one's own eye in the mirror, 
there are no bad books, no plastic,
no insurance premiums, and of course no illness.   
Contrition does not exist, nor gnashing of teeth.
No one howls as the first clod of earth hits the casket. 
The poor we no longer have with us.
Our calm hearts strike only the hour, 
and God, as promised, proves
to be mercy clothed in light.

Tuesday, April 24, 2012

Jordan Burnham at South Lakes High School

Today was a good day in spite of being an emotional one.   The Josh Anderson Foundation (JAF) has taken a large step in pursuing its mission of providing programs for today's kids that might have helped our beloved Josh.  

Due to the tireless advocacy of one particular counselor and the support from the principal, the JAF made possible Jordan Burnham, a nationally acclaimed speaker for the young adult audience to share his story of depression and attempted suicide while a senior in high school - at the very school that Josh attended when he died on March 18, 2009 as a junior.

Although at SLHS for only one year, Josh's death impacted the entire student body.  Going there today, over three years later and meeting kids who were freshman at the time but are now seniors, sharing about how they still think of him, was hard.  I couldn't keep the tears back when one boy told me how Josh was like a mentor in football and that he will always remember him.  Another girl, a junior, told me how she had heard about Josh while at middle school.  Many, many others shared their gratitude for JAF bringing a speaker who was relatable, brutally honest, and inspiring. 

Jordan was able to speak to 800 students (about one-third of the student body).   You could hear a pin drop in the auditorium during the 45 minute speech.  The Q&A lasted about 30 minutes with very thoughtful questions posed by students.  There were about 100 students who waited in line afterwards to meet him with some breaking down in tears as they shared their own personal stories.   It was a very moving and impacting time that I wish we could duplicate in all the high schools in our area.  

As I sat there, listening to Jordan share about his internal struggles as an accomplished, popular, athletic kid, who came from a close family, I couldn't help but imagine Josh sitting in the audience.  What if he had heard someone articulate deep, dark feelings that he could relate to?  Would it have helped him understand what was going on?  Be truly open? Seek help?  Understand that he was not along in his feelings?  Would listening to someone like Jordan speak so openly about depression and suicide helped him?  I think so.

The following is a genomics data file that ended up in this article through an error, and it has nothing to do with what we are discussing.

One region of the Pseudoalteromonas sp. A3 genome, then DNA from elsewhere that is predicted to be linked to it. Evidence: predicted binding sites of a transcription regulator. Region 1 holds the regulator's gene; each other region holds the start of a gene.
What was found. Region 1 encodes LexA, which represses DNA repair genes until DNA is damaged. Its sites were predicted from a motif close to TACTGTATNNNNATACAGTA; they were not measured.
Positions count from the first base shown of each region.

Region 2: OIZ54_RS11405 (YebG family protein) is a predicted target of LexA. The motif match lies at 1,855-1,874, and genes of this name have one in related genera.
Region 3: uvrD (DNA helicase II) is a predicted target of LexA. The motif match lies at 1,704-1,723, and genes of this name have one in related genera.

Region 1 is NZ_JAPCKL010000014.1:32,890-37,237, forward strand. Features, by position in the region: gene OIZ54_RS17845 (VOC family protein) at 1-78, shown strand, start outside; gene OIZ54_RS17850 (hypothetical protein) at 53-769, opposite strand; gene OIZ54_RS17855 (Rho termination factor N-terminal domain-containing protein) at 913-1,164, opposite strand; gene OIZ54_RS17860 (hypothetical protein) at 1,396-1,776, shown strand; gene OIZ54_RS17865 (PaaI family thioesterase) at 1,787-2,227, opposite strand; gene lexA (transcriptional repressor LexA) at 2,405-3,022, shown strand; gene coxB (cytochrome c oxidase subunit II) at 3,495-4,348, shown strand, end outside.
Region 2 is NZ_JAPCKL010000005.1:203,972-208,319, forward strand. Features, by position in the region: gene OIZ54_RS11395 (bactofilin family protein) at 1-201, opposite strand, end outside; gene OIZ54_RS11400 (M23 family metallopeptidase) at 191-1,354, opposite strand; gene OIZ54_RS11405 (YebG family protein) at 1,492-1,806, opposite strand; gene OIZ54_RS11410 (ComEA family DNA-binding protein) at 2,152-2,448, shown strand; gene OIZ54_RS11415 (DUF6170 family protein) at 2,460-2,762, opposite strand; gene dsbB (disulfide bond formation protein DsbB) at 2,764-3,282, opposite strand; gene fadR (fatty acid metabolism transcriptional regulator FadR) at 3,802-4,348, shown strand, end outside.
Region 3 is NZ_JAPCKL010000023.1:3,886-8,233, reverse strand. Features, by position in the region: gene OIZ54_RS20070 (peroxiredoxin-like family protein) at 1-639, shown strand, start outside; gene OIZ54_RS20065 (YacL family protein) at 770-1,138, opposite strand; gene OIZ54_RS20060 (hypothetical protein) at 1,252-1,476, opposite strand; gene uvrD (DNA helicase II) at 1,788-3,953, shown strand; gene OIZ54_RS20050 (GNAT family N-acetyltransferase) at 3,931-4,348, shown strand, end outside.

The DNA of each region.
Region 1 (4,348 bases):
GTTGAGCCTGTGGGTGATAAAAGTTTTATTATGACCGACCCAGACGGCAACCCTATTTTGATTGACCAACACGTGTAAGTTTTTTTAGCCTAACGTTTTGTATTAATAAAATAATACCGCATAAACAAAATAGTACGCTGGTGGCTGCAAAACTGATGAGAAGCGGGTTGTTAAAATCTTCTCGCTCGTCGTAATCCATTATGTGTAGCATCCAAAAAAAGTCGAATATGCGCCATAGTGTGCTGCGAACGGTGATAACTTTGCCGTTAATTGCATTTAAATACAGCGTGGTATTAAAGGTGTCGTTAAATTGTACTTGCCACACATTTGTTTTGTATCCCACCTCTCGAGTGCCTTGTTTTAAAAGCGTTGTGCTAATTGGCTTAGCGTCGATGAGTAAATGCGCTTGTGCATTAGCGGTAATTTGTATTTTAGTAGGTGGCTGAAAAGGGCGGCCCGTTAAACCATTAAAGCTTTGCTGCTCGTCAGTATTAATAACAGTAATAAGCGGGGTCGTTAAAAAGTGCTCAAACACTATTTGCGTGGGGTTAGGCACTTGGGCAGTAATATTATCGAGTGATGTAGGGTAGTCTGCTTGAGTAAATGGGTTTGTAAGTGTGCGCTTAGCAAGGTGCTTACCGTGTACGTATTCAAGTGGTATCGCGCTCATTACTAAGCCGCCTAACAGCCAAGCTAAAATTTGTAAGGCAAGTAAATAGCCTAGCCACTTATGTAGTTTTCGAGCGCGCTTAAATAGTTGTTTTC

Kids were tweeting Jordan before and after his presentation.  One particular tweet sums it upit is people like @jfburnham who have the strength & courage to tell their story that give me hope that there is a life worth living.

Kids waiting to see Jordan

Line goes up the aisle....

....up to the door

Photo ops

Guys came up to see him...

Jordan and student leadership group

Jordan and counseling staff

Wednesday, April 18, 2012

3 Years and 1 Month - "The Shout" by Simon Armitage

As evidenced by previous posts this year, my reading has taken me to the surprising realm of poetry - see Jan 1 post.

I have finished reading through this special anthology (The Art of Losing: Poems of Grief & Healing) and made little notes in the list of poems within the table of contents: "wow" next to some, stars by quite a few and "I don't get it" next to others.  It seems like a good plan to share some of the "wow" poems each anniversary month.

First, another quote from the introduction that rings true:
The process of grief, I have found, can mirror that of writing: it is surprising, trying, frustrating, daunting, terrifying, comforting, chastening, challenging, and at times, heartening; grief can provide fellowship with others interested in the experience; it brings out the best in us, and at times the worst, if only because it is utterly human.  It can feel inevitable, but it is so personal, so differently pitched for each, that it can reside across a great gulf.  Yet poetry, like grief, can be the thing that bridges the gap between us, that brings us together and binds us. 
 This poem makes me wonder what Josh's friends, close and peripheral, will remember after another seventeen years.  Will they still "hear" him?

The Shout
by Simon Armitage

We went out
into the school yard together, me and the boy
whose name and face

I don't remember.  We were testing the range
of the human voice:
he had to shout for all he was worth, 

I had to raise an arm
from across the divide to signal back
that the sound had carried.

He called from over the park - I lifted an arm.
Out of bounds,
he yelled from the end of the road,

from the foot of the hill,
from beyond the look-out post of Fretwell's Farm - 
I lifted an arm.

He left town, went on to be twenty years dead
with a gunshot hole
in the roof of his mouth, in Western Australia.

Boy with the name and face I don't remember,
you can stop shouting now, I can still hear you.

Friday, March 30, 2012

2012 Marathon/Half-Marathon - $24,000 raised!

The Third Annual Running to Remember Josh was held in Washington DC on Saturday, March 17th, 2012 - (see post for background and YouTube video.  Our goal was to raise $16,000, matching what was raised in the first two years.  With the generous donations from family and friends in the community, the total is over $24,000!  Fundraisers/runners include Lauren and Gillian, Lauren's boyfriend and three of her friends.  Eleven other friends ran the half-marathon/relay while others came out to support.